The Tyranny Of The Billable HourPosted: March 29, 2013 Filed under: General Law Leave a comment
In a past post, The Growing Law School Disaster, I wrote about several very disturbing trends concerning law school graduate debt and lowering law school admission standards. In a terrific op-ed in the New York Times today, attorney Steven J. Harper writes about a closely related issue: the billable hour system and the deleterious effects that system has on the profession, individual lawyers and the clients we serve. Harper writes:
The billable-hour system is the way most lawyers in big firms charge clients, but it serves no one. Well, almost no one. It brings most equity partners in those firms great wealth. Law firm leaders call it a leveraged pyramid. Most associates call it a living hell.
Having lived through that hell (and even written a bluesy song about it), I can attest to the accuracy of Harper’s description. His new book, The Lawyer Bubble: A Profession In Crisis, sounds like a must read for all of us in the profession, and for a younger generation considering joining the profession. His suggested antidote to the billable hour system is alternative billing arrangements:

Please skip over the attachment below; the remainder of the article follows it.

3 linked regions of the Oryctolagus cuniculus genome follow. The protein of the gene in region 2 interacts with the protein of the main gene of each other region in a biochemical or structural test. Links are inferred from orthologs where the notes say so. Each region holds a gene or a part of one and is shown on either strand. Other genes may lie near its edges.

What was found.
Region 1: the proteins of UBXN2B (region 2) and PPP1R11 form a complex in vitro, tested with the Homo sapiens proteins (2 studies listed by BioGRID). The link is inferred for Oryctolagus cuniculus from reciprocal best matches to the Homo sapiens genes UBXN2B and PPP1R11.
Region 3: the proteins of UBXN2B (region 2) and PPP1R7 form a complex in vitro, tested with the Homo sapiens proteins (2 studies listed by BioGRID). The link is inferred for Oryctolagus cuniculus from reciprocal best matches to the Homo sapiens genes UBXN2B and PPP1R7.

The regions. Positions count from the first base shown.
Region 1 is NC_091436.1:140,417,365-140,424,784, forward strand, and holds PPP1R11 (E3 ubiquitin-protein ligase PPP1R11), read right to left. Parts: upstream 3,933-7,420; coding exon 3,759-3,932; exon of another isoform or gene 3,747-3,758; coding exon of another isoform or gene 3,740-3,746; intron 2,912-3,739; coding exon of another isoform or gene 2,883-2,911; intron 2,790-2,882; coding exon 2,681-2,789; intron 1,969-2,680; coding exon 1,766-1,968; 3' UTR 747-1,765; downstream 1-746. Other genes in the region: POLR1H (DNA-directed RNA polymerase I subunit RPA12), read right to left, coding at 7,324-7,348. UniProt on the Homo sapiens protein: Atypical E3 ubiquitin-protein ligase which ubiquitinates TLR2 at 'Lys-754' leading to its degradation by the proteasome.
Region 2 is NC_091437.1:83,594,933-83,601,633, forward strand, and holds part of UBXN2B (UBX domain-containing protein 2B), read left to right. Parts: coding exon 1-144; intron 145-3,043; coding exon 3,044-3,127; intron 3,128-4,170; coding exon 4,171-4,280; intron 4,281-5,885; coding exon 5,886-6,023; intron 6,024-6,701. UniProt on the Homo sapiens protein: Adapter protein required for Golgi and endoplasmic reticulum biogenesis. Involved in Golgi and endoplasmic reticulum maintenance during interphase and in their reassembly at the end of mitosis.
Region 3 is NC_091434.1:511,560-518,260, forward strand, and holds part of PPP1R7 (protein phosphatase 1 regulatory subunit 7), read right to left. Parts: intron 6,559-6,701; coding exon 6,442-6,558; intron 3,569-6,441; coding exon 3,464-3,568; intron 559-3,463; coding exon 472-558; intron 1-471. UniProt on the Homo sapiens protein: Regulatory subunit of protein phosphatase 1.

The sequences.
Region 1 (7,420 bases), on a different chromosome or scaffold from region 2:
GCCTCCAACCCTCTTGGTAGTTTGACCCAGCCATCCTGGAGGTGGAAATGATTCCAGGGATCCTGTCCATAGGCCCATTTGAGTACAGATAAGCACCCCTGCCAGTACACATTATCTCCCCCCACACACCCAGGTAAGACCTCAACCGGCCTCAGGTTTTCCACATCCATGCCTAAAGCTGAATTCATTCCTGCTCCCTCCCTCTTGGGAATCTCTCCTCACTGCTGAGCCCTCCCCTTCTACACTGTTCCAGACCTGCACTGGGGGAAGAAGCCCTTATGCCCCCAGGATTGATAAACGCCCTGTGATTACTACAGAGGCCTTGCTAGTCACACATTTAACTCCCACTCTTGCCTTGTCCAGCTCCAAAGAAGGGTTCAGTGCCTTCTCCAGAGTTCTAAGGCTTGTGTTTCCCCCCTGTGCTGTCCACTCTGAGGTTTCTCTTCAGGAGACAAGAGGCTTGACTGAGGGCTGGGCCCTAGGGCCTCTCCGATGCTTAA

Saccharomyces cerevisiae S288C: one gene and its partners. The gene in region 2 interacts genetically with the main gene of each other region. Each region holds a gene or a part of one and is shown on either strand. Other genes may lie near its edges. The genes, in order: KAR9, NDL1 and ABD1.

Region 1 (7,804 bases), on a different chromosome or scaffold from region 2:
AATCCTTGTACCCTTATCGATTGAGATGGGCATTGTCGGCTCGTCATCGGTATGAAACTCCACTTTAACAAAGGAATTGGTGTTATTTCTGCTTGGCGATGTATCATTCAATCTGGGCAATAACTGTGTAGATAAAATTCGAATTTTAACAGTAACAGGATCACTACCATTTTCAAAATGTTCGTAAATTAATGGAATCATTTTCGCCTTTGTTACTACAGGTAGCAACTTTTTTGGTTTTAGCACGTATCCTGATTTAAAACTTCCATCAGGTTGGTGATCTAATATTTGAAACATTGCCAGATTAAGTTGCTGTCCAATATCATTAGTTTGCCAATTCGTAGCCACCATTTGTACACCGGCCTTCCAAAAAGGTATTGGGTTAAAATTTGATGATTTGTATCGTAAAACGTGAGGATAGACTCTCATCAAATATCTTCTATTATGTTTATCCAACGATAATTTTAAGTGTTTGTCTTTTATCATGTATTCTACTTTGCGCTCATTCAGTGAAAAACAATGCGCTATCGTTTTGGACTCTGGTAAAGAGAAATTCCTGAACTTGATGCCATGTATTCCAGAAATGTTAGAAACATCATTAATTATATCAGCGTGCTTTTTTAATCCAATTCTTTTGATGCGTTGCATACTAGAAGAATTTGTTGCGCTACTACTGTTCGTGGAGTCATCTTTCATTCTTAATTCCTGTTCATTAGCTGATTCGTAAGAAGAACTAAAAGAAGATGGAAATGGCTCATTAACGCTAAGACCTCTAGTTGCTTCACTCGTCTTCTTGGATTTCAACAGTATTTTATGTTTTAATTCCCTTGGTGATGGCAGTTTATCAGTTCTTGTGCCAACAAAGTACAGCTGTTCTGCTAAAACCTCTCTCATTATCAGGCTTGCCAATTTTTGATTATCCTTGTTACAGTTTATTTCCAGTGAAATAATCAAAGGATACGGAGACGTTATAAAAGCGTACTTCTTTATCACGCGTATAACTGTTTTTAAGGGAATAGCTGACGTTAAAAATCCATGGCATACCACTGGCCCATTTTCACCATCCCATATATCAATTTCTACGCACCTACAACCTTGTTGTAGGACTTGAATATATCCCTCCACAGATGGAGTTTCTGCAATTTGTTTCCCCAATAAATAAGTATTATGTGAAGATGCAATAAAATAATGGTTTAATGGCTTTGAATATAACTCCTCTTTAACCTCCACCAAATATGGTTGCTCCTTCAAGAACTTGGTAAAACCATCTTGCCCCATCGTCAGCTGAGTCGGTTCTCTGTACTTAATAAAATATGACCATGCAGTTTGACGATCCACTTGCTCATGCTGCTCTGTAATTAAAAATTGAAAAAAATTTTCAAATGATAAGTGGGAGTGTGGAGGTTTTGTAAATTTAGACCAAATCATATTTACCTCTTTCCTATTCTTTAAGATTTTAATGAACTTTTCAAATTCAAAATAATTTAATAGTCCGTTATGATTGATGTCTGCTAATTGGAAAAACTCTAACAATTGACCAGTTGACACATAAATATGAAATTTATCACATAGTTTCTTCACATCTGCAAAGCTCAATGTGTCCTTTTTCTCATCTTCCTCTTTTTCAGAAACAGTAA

There’s a way out of the mess. But it requires clients to press harder for alternative fee arrangements, courts to back away from policies that embed the billable hour, law firm leaders to stop rewarding excessive associate hours and senior partners to consider the deleterious consequences of their myopic focus on short-term profit-maximizing behavior.
I agree that alternative fee arrangements are the way to go for many, but not all, types of legal work. For example, many types of corporate work, trust and estates and tax work, can be done on a fixed fee basis because it is possible to predict the cost of that work with reasonable certainty. But other types of work, particularly complex litigation, are virtually impossible to price out in advance. There are too many variables, and the costs are often driven by the need to respond to the litigation tactics of opposing counsel, which are impossible to predict. I don’t see the billable hour system disappearing for those kinds of cases. But I would be happy to be proved wrong on that score.
For more insights into the legal profession and its challenges, check out Steve’s award winning blog, The Belly of the Beast.